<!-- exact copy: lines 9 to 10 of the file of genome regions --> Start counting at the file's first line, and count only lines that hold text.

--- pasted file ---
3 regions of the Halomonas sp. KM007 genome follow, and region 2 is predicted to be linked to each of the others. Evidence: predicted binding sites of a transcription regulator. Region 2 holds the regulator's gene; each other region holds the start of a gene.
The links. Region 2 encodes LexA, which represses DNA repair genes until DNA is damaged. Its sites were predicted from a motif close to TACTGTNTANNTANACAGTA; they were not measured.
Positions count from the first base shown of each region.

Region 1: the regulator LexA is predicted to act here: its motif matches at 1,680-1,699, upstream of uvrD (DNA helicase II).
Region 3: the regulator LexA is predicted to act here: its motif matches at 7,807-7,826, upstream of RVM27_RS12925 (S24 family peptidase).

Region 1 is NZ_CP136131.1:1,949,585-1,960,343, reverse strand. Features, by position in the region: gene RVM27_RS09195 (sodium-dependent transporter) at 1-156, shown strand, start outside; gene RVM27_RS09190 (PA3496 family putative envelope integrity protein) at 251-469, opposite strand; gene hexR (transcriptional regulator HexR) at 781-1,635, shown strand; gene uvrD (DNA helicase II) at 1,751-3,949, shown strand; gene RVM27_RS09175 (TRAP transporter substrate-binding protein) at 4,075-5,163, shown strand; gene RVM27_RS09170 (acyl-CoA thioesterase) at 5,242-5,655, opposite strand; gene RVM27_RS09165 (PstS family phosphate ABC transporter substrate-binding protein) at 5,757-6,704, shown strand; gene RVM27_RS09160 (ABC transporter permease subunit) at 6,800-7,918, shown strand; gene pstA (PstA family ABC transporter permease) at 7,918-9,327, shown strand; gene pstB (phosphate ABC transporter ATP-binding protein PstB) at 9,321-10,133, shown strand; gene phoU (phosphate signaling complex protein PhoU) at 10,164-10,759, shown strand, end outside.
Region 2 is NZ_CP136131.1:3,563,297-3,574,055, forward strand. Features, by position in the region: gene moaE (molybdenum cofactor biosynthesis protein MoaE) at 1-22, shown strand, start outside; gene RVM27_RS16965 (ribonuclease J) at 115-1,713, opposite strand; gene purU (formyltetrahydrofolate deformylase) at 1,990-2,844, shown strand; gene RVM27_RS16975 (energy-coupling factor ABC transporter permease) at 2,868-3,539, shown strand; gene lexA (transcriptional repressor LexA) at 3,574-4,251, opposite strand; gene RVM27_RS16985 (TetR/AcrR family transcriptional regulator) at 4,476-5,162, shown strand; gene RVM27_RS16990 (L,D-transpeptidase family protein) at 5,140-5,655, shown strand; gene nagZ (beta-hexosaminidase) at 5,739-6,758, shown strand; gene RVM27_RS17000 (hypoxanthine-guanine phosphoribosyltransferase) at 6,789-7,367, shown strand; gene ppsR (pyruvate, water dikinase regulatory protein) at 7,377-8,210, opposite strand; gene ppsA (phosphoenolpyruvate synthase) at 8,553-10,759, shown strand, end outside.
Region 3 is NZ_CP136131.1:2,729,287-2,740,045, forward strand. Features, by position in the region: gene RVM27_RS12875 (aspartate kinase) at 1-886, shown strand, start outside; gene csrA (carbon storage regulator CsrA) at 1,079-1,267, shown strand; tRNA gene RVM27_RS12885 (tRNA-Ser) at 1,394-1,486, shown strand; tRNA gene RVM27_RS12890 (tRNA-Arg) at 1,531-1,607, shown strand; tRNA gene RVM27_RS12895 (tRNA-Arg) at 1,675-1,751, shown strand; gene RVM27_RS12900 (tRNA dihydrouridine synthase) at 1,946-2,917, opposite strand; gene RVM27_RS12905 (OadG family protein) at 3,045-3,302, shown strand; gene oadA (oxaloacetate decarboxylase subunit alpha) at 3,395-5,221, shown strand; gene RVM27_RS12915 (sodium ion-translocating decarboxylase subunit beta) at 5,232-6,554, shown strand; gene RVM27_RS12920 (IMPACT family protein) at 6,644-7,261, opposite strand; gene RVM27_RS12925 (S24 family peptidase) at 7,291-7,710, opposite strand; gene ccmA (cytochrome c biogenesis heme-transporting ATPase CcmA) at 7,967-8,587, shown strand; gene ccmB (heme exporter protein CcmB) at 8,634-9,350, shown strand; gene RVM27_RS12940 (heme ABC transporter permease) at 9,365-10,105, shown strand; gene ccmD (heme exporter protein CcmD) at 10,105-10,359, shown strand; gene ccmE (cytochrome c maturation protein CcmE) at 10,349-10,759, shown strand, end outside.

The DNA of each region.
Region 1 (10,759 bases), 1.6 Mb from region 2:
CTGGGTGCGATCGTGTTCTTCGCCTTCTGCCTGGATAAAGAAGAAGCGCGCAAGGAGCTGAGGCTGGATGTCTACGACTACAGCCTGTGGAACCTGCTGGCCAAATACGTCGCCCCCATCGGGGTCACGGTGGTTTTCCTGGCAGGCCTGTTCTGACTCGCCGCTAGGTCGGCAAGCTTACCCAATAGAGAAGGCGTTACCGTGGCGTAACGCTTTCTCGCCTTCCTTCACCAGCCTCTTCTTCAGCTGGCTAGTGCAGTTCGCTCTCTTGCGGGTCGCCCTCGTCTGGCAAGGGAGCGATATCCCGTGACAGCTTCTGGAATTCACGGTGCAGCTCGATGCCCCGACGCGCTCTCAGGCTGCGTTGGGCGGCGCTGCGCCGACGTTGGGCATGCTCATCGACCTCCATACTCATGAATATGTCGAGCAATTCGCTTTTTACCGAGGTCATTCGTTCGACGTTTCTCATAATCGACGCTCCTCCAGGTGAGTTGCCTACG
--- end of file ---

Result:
The DNA of each region.
Region 1 (10,759 bases), 1.6 Mb from region 2: